The social audio app has been criticized for inaccessibility – how do its competitors stack up?
Clubhouse took off last year and prompted competitors to add their own voice chat rooms that can host hundreds if not thousands of people. But the Hit app has had a serious problem from the start, constantly Pointed out by accessibility advocates: It doesn’t cover people with disabilities, the most obvious issue being that the audio-based app doesn’t have built-in captions. This makes it unusable for deaf people and difficult to use for those who are hard of hearing or struggle with audio processing.
Companies often mention that their products are still in development or beta testing when discussing accessibility options, but the ideal development process includes working with people with disabilities from the early design stages. Tech accessibility has improved in major ways over the years, but it’s often tacked on well after products have launched. The reality is that people with disabilities often have to use products and services that do not have even the bare minimum of features to suit their needs.
“Clubhouses do not include the millions of people around the world who are deaf and hard of hearing,” says Adam Pottle, a deaf writer. “We can’t access these conversations, and it’s especially frustrating because many of the conversations happening on this forum are engaging and cultural and topical, yet we can’t participate in them.” Pottle noted that the title of the January Clubhouse blog was “more voices welcome”, but made no mention of transcription, sign language interpretation or captioning.
Now, with so many competitors working on social audio tasks similar to Clubhouse, it’s a prime opportunity to step back and see how each one approaches Reach. Some companies, such as Twitter’s Spaces, have more detailed accessibility strategies than others. But others, like Discord, already have voice or video functions that are at least partially inaccessible and don’t have many details to share. Here is a non-exhaustive list of current and upcoming Clubhouse competitors and how they stack up.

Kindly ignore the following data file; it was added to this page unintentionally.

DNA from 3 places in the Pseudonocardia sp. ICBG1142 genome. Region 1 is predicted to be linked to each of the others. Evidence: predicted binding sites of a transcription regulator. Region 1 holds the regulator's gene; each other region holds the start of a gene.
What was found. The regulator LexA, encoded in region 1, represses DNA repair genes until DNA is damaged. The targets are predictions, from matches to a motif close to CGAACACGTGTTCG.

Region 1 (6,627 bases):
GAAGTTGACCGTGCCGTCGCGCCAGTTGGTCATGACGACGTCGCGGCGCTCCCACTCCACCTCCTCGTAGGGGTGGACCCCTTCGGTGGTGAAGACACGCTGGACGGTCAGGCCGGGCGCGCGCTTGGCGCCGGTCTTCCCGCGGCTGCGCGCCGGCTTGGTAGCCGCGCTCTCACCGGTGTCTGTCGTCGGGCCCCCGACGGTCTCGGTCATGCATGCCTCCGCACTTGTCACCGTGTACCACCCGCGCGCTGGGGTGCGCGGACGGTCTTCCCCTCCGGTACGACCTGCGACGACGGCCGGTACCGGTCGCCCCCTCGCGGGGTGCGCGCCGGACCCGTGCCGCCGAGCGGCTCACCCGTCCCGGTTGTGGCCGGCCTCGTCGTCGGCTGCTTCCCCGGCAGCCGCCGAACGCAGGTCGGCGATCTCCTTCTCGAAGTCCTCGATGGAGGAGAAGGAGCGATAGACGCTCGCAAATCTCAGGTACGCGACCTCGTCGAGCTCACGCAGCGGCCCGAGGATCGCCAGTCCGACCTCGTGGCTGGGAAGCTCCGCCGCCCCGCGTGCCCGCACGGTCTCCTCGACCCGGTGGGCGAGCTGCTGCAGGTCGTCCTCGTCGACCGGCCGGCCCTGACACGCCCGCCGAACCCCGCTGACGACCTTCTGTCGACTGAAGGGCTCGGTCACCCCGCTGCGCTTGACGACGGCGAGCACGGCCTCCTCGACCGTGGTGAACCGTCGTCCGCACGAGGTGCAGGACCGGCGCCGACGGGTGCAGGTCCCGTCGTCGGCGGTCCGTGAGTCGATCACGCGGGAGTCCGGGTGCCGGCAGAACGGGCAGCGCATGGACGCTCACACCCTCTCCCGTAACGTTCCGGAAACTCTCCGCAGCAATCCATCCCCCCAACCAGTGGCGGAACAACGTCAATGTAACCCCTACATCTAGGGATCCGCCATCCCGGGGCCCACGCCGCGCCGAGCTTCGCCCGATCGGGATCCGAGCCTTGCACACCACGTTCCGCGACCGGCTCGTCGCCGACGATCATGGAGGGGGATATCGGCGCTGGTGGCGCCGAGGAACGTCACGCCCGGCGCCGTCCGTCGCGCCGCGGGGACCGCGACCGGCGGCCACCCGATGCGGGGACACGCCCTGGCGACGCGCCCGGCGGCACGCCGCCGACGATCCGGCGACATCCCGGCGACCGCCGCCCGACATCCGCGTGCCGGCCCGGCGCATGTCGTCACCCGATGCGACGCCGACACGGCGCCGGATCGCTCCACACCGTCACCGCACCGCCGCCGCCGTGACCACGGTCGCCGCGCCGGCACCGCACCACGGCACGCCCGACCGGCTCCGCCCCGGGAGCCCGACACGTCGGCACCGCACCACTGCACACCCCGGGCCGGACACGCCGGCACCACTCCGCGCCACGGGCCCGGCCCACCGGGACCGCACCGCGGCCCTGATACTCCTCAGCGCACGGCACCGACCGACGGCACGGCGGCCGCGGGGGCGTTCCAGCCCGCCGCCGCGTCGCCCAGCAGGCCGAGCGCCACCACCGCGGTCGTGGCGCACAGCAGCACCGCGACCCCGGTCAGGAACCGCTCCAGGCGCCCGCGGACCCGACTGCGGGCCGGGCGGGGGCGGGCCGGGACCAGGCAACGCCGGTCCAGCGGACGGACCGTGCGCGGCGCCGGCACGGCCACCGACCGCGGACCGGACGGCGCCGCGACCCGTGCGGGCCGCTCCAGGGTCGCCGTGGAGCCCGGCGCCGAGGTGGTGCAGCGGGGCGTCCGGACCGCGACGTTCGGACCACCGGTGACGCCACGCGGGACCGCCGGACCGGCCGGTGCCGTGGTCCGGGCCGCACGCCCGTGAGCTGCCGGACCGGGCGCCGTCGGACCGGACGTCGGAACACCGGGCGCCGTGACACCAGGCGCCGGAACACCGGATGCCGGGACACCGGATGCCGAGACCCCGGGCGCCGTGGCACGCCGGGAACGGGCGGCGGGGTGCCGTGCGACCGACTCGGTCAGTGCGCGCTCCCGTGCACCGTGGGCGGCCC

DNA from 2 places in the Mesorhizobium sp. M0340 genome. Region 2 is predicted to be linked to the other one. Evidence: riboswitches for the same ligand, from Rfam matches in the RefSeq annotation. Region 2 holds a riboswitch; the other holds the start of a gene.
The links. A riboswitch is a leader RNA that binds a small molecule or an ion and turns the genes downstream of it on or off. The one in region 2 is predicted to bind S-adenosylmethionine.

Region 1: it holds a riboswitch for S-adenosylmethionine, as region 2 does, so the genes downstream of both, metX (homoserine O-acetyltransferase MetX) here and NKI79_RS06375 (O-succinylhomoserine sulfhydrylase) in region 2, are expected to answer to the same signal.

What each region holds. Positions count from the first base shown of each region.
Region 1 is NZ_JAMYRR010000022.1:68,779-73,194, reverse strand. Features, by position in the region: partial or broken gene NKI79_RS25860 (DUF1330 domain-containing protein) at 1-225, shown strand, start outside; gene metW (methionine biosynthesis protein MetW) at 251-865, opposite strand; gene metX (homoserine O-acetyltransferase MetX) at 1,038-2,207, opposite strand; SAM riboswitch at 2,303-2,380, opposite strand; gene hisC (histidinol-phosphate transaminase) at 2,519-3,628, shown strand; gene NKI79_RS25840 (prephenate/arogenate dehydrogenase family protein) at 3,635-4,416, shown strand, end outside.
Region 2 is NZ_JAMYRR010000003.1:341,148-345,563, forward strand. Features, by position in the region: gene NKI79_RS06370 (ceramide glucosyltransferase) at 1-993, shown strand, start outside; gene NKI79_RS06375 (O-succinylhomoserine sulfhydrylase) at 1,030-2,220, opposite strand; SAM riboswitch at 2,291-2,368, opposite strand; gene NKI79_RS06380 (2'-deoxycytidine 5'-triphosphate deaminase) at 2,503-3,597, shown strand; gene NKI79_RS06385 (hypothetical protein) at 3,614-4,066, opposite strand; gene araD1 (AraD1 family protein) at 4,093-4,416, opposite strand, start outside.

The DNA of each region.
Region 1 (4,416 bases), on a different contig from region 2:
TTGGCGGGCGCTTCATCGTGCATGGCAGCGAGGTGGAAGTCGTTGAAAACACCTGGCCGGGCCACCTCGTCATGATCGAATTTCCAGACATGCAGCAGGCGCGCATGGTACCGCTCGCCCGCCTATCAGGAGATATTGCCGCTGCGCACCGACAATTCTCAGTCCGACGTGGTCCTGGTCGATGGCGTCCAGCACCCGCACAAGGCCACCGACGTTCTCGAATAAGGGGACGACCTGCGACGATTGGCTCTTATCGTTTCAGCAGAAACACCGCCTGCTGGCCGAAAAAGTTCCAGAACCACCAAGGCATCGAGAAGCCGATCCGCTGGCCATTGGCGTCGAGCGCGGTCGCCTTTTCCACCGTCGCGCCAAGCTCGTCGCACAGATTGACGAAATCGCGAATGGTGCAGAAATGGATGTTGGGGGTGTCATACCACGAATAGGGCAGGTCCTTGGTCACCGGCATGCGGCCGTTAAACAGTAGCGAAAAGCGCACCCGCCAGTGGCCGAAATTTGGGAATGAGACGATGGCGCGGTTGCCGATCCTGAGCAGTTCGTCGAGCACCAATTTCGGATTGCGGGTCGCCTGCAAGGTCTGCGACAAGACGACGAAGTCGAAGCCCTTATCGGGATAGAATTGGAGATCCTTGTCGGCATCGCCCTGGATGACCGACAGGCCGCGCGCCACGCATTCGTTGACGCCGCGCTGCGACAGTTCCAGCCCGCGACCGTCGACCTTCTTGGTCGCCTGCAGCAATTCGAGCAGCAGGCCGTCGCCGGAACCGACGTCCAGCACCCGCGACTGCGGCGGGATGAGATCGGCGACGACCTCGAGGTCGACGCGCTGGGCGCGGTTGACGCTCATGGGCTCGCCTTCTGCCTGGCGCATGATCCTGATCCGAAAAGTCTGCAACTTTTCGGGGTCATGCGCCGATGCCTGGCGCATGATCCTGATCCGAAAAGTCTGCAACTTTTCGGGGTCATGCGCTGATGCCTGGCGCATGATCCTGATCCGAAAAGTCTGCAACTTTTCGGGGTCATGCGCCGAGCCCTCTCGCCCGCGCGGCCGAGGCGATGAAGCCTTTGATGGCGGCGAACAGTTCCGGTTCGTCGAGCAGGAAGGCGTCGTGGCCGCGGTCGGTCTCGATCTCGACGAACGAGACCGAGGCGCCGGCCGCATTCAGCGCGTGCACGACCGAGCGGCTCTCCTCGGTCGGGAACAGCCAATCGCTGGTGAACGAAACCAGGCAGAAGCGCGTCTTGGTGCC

availability: Available on iOS and Android, invite-only
background: In addition to its lack of captioning, Clubhouse also doesn’t support text resizing, which is essential for many people with low vision. While it was exclusive to iOS until last month, it didn’t support VoiceOver, Apple’s screen reading software, until February.
accessibility statement: “Our goal has always been to make clubhouses accessible to all,” says a clubhouse spokesperson. Clubhouse says it is “grateful” for the feedback from disability-related clubs built within the app, and says it is working closely with 15%, a club for people with disabilities and allies. Clubhouse says it plans to introduce closed captioning “in the near future.”
availability: Can host accounts with over 600 followers, anyone can listen
background: Twitter faced criticism last year after introducing voice tweets without captions, which prompted the company to build an accessibility team and be more transparent about its accessibility efforts.
accessibility statement:Spaces have an option to turn on automatic captions, although they aren’t consistently accurate or easy to read. The buttons are labeled within the space so that screen readers can identify the function of each. twitter says it is working on improvement, which includes making captions more precise, enabling and preventing scrollback, customizing the color and size of captions, and possibly adding text input options other than speech.
discord stage channel
availability: in only community server